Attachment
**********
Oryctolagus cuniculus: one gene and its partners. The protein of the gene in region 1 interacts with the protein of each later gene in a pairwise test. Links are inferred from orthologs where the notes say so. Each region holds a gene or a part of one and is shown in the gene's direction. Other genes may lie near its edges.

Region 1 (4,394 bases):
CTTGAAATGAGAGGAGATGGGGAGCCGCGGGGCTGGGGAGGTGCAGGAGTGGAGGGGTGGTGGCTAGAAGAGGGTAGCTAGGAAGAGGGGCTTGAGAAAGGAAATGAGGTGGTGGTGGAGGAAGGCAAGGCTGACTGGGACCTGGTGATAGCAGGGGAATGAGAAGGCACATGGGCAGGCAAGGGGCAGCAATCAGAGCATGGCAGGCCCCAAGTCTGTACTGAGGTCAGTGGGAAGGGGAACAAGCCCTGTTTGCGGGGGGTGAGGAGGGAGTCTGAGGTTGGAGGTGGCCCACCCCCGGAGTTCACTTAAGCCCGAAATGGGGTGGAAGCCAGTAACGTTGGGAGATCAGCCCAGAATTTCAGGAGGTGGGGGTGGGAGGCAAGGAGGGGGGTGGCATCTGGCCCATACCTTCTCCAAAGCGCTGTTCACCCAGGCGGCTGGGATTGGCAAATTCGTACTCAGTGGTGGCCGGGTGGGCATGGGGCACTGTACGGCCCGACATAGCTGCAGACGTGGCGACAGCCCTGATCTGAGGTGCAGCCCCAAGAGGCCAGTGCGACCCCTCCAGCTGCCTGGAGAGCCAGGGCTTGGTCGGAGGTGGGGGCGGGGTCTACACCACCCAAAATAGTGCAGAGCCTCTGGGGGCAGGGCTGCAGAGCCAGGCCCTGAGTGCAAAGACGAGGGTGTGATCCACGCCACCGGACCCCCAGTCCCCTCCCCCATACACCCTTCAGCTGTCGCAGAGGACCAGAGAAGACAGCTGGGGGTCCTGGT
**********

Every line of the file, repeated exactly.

Oryctolagus cuniculus: one gene and its partners. The protein of the gene in region 1 interacts with the protein of each later gene in a pairwise test. Links are inferred from orthologs where the notes say so. Each region holds a gene or a part of one and is shown in the gene's direction. Other genes may lie near its edges.

Region 1 (4,394 bases):
CTTGAAATGAGAGGAGATGGGGAGCCGCGGGGCTGGGGAGGTGCAGGAGTGGAGGGGTGGTGGCTAGAAGAGGGTAGCTAGGAAGAGGGGCTTGAGAAAGGAAATGAGGTGGTGGTGGAGGAAGGCAAGGCTGACTGGGACCTGGTGATAGCAGGGGAATGAGAAGGCACATGGGCAGGCAAGGGGCAGCAATCAGAGCATGGCAGGCCCCAAGTCTGTACTGAGGTCAGTGGGAAGGGGAACAAGCCCTGTTTGCGGGGGGTGAGGAGGGAGTCTGAGGTTGGAGGTGGCCCACCCCCGGAGTTCACTTAAGCCCGAAATGGGGTGGAAGCCAGTAACGTTGGGAGATCAGCCCAGAATTTCAGGAGGTGGGGGTGGGAGGCAAGGAGGGGGGTGGCATCTGGCCCATACCTTCTCCAAAGCGCTGTTCACCCAGGCGGCTGGGATTGGCAAATTCGTACTCAGTGGTGGCCGGGTGGGCATGGGGCACTGTACGGCCCGACATAGCTGCAGACGTGGCGACAGCCCTGATCTGAGGTGCAGCCCCAAGAGGCCAGTGCGACCCCTCCAGCTGCCTGGAGAGCCAGGGCTTGGTCGGAGGTGGGGGCGGGGTCTACACCACCCAAAATAGTGCAGAGCCTCTGGGGGCAGGGCTGCAGAGCCAGGCCCTGAGTGCAAAGACGAGGGTGTGATCCACGCCACCGGACCCCCAGTCCCCTCCCCCATACACCCTTCAGCTGTCGCAGAGGACCAGAGAAGACAGCTGGGGGTCCTGGT